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Bible Commentaries

Spurgeon's Verse Expositions of the Bible

Habakkuk 2



Verses 1-11

Habakkuk 2:1. I will stand upon my watch, and set me upon the tower, and will watch to see what he will say unto me, and what I shall answer when I am reproved.

“I shall look to God, and I shall also look to myself. There shall be an expectation as I gaze upward to my Lord, and there shall also be an examination as I look within at my empty, guilty, good-for-nothing self.”

Habakkuk 2:2. And the LORD answered me, and said, Write the vision, and make it plain upon tables, that he may run that readeth it.

The prophets were accustomed to write their messages upon wax tablets, and the Lord bade Habakkuk thus write what he had seen. God would have both his law and his gospel plainly revealed to men, so that they might know and understand his will. Paul wrote to the Corinthians, “We use great plainness of speech;” and the Lord would have all his servants do likewise. It is not for us to bury the gospel under a mass of fine words, but to set it forth in the simplest and clearest possible language; for it is not the power of human words that God blesses, but the truth itself as it is applied to the heart by his Spirit.

Habakkuk 2:3. For the vision is yet for an appointed time, but at the end it shall speak, and not lie: though it tarry, wait for it; because it will surely come, it will not tarry.

Is that a contradiction,—“Though it tarry,.... it will not tarry” ? No; to us, it appears to tarry; but, in God’s way of reckoning, it does not really tarry. To our impatient spirits, it seems long in coming; but God knows that it will not be a moment beyond the appointed time.

Habakkuk 2:4. Behold, his soul which is lifted up is not upright in him: but the just shall live by his faith.

This grand text was quoted by Paul when he wrote his Epistles to the Romans, the Galatians, and the Hebrews. It proves that Old Testament saints understood New Testament life. David and Abraham lived by faith, even as Paul and Peter and the other apostles did.

Habakkuk 2:5. Yea also, because he transgresseth by wine, he is a proud man, neither keepeth at home, who enlargeth his desire as hell, and is as death, and cannot be satisfied, but gathereth unto him all nations, and heapeth unto him all people:

This was spoken of the Chaldeans, an ambitious nation so exceedingly greedy that it seemed as if the whole world would not be large enough to satisfy their voracious appetite. Their great kings enlarged their mouths like Gehenna, and they seemed as insatiable as the very maw of death itself.

They heaped up nation upon nation to make a huge empire for themselves.

Habakkuk 2:6. Shall not all these take up a parable against him, and a taunting proverb against him, and say, Woe to him that increaseth that which is not his! how long? and to him that ladeth himself with thick clay!

That which is said of ambition may also be said of covetousness. What an idle task it is for a man to go on perpetually hoarding,— heaping together more than he can possibly enjoy himself, as if it were made for nobody but for one man, and he must needs grasp all the wealth of the world. There is scope enough for the loftiest ambition when you seek the nobler joys of grace; there is room for a sacred covetousness when you “covet earnestly the best gifts;” but, in every other respect, may these two things —ambition and covetousness — be ever thrust far from us!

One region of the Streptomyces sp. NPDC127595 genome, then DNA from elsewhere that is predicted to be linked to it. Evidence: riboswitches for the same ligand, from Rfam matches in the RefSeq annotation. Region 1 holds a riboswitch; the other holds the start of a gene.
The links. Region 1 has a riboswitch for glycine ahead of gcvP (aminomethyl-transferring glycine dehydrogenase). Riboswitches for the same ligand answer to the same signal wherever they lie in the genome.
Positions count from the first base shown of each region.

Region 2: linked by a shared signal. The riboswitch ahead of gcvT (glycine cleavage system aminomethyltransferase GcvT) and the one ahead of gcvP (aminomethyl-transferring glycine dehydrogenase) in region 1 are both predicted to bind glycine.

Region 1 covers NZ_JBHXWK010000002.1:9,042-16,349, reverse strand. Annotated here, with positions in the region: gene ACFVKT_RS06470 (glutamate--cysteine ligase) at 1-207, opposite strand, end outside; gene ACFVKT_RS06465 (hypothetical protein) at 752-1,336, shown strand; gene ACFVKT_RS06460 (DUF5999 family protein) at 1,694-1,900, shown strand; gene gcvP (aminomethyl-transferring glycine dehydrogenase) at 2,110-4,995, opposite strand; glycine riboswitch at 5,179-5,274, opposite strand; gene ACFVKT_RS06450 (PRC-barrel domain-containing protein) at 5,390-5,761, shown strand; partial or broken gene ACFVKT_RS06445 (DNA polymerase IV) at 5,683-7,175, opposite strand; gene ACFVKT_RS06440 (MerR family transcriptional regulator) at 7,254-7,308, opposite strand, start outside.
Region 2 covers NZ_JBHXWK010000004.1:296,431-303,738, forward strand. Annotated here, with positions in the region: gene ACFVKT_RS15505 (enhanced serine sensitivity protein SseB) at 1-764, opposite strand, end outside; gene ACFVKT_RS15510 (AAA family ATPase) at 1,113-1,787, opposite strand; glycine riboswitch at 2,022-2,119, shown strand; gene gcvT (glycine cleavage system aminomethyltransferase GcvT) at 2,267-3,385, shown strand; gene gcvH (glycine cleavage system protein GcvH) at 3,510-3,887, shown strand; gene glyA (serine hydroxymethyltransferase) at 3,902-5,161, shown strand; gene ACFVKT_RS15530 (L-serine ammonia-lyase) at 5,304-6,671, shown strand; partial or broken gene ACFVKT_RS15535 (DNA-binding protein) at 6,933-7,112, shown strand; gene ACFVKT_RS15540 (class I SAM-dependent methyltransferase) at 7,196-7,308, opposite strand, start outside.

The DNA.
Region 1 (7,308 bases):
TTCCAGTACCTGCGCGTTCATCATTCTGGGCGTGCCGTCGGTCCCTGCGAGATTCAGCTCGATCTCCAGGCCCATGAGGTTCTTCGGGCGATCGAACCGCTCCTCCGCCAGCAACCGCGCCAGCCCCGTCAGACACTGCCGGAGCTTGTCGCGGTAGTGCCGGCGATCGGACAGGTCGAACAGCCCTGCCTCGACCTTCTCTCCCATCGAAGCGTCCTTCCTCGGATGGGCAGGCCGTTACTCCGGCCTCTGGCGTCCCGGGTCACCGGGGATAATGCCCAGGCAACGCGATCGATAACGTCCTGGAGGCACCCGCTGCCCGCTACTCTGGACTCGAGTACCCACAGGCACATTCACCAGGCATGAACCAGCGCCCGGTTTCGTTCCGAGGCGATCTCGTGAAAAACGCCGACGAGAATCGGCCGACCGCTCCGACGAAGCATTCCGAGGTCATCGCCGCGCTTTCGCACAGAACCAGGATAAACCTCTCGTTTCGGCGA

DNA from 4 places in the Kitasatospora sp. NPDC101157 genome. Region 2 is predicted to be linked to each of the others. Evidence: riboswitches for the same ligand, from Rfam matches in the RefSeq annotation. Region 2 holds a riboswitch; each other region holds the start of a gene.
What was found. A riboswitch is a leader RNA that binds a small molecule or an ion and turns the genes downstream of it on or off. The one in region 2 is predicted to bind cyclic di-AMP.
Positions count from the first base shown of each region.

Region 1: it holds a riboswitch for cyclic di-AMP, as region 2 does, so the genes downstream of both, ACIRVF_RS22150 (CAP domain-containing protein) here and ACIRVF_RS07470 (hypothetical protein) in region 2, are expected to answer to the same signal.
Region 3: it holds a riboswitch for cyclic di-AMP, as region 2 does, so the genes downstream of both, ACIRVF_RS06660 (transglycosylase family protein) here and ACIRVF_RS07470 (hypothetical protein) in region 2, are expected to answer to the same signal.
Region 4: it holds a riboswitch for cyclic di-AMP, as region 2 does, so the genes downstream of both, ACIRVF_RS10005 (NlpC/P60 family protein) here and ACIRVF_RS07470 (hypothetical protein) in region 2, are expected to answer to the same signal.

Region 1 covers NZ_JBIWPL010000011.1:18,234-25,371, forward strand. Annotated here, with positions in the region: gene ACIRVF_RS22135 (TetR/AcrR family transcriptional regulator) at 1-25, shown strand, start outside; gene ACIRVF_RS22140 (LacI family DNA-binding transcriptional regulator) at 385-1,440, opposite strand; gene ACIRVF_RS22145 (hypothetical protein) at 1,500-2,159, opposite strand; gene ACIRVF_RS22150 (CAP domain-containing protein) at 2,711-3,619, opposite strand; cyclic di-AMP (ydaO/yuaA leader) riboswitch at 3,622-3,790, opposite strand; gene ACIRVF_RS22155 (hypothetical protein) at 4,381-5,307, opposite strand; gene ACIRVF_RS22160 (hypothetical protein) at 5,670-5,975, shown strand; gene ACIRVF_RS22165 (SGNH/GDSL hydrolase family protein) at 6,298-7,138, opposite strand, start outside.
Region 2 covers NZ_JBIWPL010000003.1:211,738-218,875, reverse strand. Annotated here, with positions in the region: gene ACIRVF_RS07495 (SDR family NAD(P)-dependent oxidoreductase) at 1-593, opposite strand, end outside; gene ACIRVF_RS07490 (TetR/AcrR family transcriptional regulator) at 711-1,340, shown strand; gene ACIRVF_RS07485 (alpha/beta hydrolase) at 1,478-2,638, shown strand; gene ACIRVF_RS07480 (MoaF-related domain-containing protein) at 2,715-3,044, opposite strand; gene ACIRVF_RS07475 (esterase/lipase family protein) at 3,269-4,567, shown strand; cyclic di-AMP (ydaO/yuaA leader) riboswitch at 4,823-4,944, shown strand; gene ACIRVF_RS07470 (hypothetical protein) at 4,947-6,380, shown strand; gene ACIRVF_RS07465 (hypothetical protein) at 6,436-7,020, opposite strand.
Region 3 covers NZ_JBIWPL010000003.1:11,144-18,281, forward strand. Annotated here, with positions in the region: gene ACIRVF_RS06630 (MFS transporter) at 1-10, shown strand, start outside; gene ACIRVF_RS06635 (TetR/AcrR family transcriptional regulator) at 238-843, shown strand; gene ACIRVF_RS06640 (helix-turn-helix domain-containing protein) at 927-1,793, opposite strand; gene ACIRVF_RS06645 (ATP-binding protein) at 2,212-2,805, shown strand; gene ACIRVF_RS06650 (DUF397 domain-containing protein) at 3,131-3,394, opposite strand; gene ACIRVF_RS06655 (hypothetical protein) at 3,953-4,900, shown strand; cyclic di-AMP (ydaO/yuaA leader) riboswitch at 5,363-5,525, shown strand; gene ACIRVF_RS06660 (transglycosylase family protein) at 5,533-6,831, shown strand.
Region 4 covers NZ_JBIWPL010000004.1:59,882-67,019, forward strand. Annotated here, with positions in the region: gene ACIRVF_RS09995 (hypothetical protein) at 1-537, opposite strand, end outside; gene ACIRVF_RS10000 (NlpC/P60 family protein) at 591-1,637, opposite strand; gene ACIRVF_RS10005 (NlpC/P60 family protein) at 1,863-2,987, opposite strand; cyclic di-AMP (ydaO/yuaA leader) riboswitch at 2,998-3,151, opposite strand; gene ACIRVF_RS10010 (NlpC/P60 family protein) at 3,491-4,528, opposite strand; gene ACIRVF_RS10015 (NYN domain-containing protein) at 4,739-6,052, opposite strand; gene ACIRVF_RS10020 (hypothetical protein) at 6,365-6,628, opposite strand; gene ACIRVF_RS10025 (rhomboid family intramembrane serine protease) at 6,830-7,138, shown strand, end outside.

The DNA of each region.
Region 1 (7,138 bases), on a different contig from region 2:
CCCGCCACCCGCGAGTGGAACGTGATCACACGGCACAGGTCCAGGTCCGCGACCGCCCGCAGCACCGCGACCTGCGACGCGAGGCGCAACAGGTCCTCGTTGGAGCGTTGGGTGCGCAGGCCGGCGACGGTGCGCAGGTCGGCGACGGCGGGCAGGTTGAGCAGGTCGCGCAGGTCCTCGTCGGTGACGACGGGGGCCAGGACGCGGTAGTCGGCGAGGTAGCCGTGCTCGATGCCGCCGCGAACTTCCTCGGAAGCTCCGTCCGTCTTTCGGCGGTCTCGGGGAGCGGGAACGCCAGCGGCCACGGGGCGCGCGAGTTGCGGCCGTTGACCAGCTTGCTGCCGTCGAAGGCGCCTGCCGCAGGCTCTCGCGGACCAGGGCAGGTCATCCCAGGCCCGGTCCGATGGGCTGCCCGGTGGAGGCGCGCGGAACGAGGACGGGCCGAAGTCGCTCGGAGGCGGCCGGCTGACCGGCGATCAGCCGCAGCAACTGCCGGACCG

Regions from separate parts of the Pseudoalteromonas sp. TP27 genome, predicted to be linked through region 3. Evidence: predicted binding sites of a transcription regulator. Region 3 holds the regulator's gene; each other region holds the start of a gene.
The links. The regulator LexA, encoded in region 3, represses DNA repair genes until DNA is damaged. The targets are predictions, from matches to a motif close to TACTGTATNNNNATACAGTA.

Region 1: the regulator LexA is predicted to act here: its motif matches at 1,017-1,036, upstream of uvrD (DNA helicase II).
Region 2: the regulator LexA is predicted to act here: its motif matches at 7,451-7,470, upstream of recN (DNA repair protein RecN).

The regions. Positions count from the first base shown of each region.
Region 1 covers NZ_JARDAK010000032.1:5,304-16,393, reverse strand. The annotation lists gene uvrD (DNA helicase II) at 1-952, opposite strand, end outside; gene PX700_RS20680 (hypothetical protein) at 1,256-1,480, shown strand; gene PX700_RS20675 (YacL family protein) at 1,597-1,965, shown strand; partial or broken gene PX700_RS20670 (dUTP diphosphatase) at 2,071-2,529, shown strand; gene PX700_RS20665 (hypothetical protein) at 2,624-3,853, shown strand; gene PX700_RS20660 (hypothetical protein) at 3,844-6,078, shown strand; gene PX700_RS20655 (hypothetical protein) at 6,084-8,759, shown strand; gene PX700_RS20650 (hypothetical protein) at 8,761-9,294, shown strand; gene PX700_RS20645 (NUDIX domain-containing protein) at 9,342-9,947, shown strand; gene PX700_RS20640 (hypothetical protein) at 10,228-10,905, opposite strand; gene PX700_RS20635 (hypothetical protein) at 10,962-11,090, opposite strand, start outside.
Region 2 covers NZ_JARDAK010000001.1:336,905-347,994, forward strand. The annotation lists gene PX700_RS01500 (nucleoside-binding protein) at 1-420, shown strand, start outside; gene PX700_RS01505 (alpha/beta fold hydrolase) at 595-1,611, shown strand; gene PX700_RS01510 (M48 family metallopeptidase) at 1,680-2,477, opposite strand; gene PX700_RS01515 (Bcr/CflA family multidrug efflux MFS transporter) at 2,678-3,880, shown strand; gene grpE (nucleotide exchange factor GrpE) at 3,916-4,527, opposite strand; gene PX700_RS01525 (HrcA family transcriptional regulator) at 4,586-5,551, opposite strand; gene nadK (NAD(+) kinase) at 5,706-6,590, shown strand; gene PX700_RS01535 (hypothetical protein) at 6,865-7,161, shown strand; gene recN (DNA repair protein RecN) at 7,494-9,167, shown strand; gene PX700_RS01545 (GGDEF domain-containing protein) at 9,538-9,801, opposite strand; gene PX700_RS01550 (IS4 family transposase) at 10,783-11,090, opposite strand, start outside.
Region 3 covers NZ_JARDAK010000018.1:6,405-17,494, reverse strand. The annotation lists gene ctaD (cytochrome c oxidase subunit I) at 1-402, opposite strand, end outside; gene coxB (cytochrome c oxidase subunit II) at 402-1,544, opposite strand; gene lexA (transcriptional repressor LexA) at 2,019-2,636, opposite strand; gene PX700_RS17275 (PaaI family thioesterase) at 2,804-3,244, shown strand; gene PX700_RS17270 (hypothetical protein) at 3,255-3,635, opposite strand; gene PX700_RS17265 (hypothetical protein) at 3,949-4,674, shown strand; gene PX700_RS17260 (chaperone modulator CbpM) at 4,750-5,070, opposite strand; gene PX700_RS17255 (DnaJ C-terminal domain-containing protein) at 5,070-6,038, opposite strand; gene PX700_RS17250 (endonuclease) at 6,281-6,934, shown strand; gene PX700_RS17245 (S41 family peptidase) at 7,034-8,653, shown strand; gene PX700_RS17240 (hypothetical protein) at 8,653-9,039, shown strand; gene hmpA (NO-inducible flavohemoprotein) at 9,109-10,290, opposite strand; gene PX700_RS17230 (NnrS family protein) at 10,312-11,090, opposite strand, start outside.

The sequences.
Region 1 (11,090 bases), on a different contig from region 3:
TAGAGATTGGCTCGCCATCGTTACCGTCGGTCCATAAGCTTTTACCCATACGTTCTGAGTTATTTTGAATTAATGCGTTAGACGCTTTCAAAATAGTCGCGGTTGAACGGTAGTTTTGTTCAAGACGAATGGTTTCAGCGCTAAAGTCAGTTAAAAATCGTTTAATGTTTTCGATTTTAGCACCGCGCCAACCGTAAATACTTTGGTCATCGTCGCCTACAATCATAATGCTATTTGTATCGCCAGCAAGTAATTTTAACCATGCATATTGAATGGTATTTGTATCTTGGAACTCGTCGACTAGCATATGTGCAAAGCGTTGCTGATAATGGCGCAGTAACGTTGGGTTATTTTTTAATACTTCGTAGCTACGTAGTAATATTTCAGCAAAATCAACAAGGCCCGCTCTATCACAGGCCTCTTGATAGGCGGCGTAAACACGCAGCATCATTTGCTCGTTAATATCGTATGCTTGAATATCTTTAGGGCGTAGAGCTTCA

Habakkuk 2:7. Shall they not rise up suddenly that shall bite thee, and awake that shall vex thee, and thou shalt be for booties unto them?

So it happened to Chaldea that the nations, which they had spoiled, by-and-

by grew strong enough to take vengeance upon them, and to spoil them in their turn. Usually, when men do wrong, it comes home to them sooner or later. The chickens they hatch come home to roost; at night, at any rate, if not before. Towards the end of life, a man begins to gather the fruit of his doings; or if he does not reap it in this world, certainly he will in the world to come.

Habakkuk 2:8-9. Because thou hast spoiled many nations, all the remnant of the people shall spoil thee; because of men’s blood, and for the violence of the land, of the city, and of all that dwell therein. Woe to him that coveteth an evil covetousness to his house, that he may set his nest on high, that he may be delivered from the power of evil!

He fancies, when he gets rich by oppressing others, that he will himself rise out of harm’s way. He says that he will make the main chance sure, He who has plenty of gold fancies that he will be able to preserve himself from sorrow; but this is what God has to say about that matter:

Habakkuk 2:10-11. Thou hast consulted shame to thy house by cutting off many people and hast sinned against thy soul. For the stone shall cry out of the wall, and the beam out of the timber shall answer it.

These Chaldeans were great builders, as we know by the vast ruins that still remain; and most of their buildings were erected by labour exacted from the people whom they oppressed. They received no wages for their work; so even today, from the ruins, the stone cries out of the wall, and the beam out of the timber answers it. Let all men know that, sooner or later, God will execute justice even upon the greatest nations. If they will be destroyers, they shall be destroyed. Their evil policy shall, by-and-by, sweep them away. “There is a something in the world,” says one, “that makes for righteousness.” Indeed there is, only it is more than a something; it is God himself who is ever working in all things towards the vindication of his own righteous and holy law.


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Bibliography Information
Spurgeon, Charle Haddon. "Commentary on Habakkuk 2:4". "Spurgeon's Verse Expositions of the Bible". 2011.

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